Hitfix's Scores

For 546 reviews, this publication has graded:
  • 56% higher than the average critic
  • 2% same as the average critic
  • 42% lower than the average critic
On average, this publication grades 1.3 points higher than other critics. (0-100 point scale)
Average TV Show review score: 67
Highest review score: 100 Orange is the New Black: Season 2
Lowest review score: 0 H8R: Season 1
Score distribution:
  1. Mixed: 0 out of 338
  2. Negative: 0 out of 338
338 tv reviews
  1. It's a smart, beautifully mounted, and at times very moving production.
  2. Young's performance continues to be extraordinary, with a monologue late in the premiere all but guaranteed to raise the dust level in your home as you watch it. But it's a measure of the work McKinnon and the supporting actors have done in demonstrating how the smaller conflicts in the lives of Amantha or Ted Jr. or Tawney can be just as powerful (to them and to us) as Daniel's larger existential crisis.
  3. Crazy Ex-Girlfriend has only gotten better, more confident, and more consistent as it's moved along. It knows exactly who its heroine is, what she's good at and what makes her terrifying, just as well as it has very quickly and appealingly figured out how to turn any potential weaknesses into additional strengths.
  4. There are still great ideas--and one great episode, "San Junipero," that I'd put up against the best previous installments(*)--but on the whole it's much more uneven than the show's previous output.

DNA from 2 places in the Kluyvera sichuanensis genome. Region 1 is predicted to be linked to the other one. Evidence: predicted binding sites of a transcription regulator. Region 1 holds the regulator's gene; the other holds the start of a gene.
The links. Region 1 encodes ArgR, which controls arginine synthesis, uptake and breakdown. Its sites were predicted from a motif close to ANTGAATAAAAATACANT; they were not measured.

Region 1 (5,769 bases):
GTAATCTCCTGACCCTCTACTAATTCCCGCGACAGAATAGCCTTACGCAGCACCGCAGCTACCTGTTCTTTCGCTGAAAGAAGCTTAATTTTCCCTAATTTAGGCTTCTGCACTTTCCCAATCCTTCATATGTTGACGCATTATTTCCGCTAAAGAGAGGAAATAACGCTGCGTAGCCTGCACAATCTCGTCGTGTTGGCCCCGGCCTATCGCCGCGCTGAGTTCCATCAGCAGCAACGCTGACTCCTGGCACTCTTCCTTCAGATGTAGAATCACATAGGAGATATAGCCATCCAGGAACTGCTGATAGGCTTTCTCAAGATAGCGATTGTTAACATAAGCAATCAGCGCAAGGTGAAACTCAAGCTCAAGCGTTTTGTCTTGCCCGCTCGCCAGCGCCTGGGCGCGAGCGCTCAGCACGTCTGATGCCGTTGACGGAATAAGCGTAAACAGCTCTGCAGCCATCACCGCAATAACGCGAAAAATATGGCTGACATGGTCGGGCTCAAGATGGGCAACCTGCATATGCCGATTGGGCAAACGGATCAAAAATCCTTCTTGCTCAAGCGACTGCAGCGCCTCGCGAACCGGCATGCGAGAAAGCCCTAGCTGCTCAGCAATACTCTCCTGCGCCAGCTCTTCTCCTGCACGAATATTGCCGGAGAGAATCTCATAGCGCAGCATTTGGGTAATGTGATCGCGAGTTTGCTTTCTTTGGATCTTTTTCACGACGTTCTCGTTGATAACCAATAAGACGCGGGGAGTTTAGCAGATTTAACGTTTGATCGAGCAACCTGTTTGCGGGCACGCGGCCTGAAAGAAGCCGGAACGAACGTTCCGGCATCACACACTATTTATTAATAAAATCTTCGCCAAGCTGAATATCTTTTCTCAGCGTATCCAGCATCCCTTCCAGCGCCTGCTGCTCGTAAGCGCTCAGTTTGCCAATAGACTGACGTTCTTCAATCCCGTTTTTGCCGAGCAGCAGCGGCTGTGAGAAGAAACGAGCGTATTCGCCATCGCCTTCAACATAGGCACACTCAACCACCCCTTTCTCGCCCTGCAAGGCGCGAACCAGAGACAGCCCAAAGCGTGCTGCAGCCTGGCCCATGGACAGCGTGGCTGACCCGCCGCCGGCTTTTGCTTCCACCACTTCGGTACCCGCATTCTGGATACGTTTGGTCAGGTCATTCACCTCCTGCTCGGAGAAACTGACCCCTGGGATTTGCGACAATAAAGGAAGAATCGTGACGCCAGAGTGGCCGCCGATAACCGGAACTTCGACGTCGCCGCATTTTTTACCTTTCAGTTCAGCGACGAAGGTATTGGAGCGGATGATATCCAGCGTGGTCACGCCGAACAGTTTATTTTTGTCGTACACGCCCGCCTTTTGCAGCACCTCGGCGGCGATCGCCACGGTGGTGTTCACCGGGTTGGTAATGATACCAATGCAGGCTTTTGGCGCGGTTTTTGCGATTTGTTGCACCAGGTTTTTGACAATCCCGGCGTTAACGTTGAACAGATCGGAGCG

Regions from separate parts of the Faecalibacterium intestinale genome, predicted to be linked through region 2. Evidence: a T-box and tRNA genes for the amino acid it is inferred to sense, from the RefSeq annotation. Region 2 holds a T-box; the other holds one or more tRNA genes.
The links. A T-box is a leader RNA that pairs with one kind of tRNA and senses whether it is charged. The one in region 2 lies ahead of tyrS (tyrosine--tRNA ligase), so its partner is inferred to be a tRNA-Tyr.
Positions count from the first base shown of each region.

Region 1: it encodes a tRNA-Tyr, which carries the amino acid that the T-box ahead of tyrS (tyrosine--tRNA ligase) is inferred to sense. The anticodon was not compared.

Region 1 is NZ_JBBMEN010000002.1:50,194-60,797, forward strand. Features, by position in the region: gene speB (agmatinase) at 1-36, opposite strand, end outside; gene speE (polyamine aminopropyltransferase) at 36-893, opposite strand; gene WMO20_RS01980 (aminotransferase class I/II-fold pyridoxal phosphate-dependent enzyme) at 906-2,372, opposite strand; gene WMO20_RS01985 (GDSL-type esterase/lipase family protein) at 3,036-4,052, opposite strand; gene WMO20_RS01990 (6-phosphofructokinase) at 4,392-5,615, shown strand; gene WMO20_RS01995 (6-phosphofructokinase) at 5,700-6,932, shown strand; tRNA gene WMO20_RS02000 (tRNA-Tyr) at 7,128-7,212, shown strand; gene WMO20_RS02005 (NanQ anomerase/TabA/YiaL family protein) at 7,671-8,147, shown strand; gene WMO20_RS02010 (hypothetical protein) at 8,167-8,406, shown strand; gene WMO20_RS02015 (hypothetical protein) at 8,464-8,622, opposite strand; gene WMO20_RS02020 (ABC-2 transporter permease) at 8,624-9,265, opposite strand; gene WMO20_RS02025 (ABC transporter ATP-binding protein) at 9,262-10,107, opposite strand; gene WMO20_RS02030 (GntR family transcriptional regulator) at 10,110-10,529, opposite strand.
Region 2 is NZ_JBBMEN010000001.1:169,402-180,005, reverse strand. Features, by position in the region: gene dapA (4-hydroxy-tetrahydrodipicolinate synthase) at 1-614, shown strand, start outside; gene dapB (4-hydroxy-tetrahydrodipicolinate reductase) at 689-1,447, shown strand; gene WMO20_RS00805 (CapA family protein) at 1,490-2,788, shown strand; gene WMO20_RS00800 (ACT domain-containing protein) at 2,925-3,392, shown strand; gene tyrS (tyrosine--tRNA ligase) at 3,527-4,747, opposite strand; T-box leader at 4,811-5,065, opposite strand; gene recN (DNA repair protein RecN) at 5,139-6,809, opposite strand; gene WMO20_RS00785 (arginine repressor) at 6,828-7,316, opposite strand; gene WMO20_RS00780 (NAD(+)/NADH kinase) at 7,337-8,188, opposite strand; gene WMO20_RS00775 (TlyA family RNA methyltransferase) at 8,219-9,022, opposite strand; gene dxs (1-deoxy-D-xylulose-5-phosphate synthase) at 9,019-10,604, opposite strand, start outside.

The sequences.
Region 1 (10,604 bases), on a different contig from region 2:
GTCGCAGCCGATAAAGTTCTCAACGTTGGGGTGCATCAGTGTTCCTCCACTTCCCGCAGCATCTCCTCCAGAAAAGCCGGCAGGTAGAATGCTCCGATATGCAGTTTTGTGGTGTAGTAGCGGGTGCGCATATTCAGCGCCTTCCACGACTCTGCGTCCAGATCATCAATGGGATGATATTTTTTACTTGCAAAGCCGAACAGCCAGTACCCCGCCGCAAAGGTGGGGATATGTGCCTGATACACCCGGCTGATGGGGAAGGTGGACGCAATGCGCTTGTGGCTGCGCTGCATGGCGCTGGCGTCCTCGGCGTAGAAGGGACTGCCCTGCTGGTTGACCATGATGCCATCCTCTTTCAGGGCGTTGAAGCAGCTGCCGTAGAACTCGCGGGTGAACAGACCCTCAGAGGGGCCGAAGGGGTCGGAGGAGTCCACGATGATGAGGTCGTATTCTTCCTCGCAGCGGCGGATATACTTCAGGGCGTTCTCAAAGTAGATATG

5. This is all one big story, but each episode builds to an interesting climax that drives the story forward, and there's not the usual sag you get with a lot of the serialized Amazon and Netflix dramas.
  6. Insecure is less inherently dramatic than some of the other Comedies In Theory, which makes the infrequency of laugh-out-loud moments a bigger issue than on, say, Casual, but Rae is a really engaging writer and performer, and the series is charming and compulsively watchable.
  7. HBO's other new Sunday comedy Insecure is more consistent and sure of its voice, but I laughed a lot more watching Divorce, even as I kept feeling frustrated that it didn't seem willing to fully embrace the awfulness of its premise, or its entire cast of characters. To be as good as it can be, it has to be more willing to be bad.
  8. Even if the vibe on the whole is very retro (the show could air in the '80s and '90s, and the only notable change would be more primitive special effects-- but in the moment, the most compelling parts are about how the missions impact the characters personally, whether through the people they meet in the past, or the way their actions alter the present.
  9. The raw material's there; the show just needs more time in the lab to hopefully get it right.
  10. In many of its moments, it's wonderful, but it suffers from the narrative sag common not only to the previous Netflix/Marvel team-ups, but most of Netflix's attempts at the "our season is really a 13-hour movie" model. ... Still, Mike Colter is every bit the charismatic hero promised by his Jessica Jones appearances.
  11. It's less MacGyver with better production values than a bad 24 retread (with a hint of imitation Shondaland DNA) that occasionally pauses for duct tape.
  12. It's not perfect right out of the gate--Kenneth needs to be defined by more than his amusement at Maya's unrelenting (and loud) mama bear style, though Yarbrough and Driver have a good comic rapport--but the family's likable, the writing finds humor in the world of special needs parenting without ever making fun of J.J. for his condition, and that world should provide plenty of fodder for Silveri and company to mine in success.
  13. In a way, all Guggenheim needs to accomplish in the pilot is to put Sutherland behind the desk in the Oval Office, and he does that. But Designated Survivor feels like it could be a whole lot more than that, perhaps if it started trying to do a bit less overall.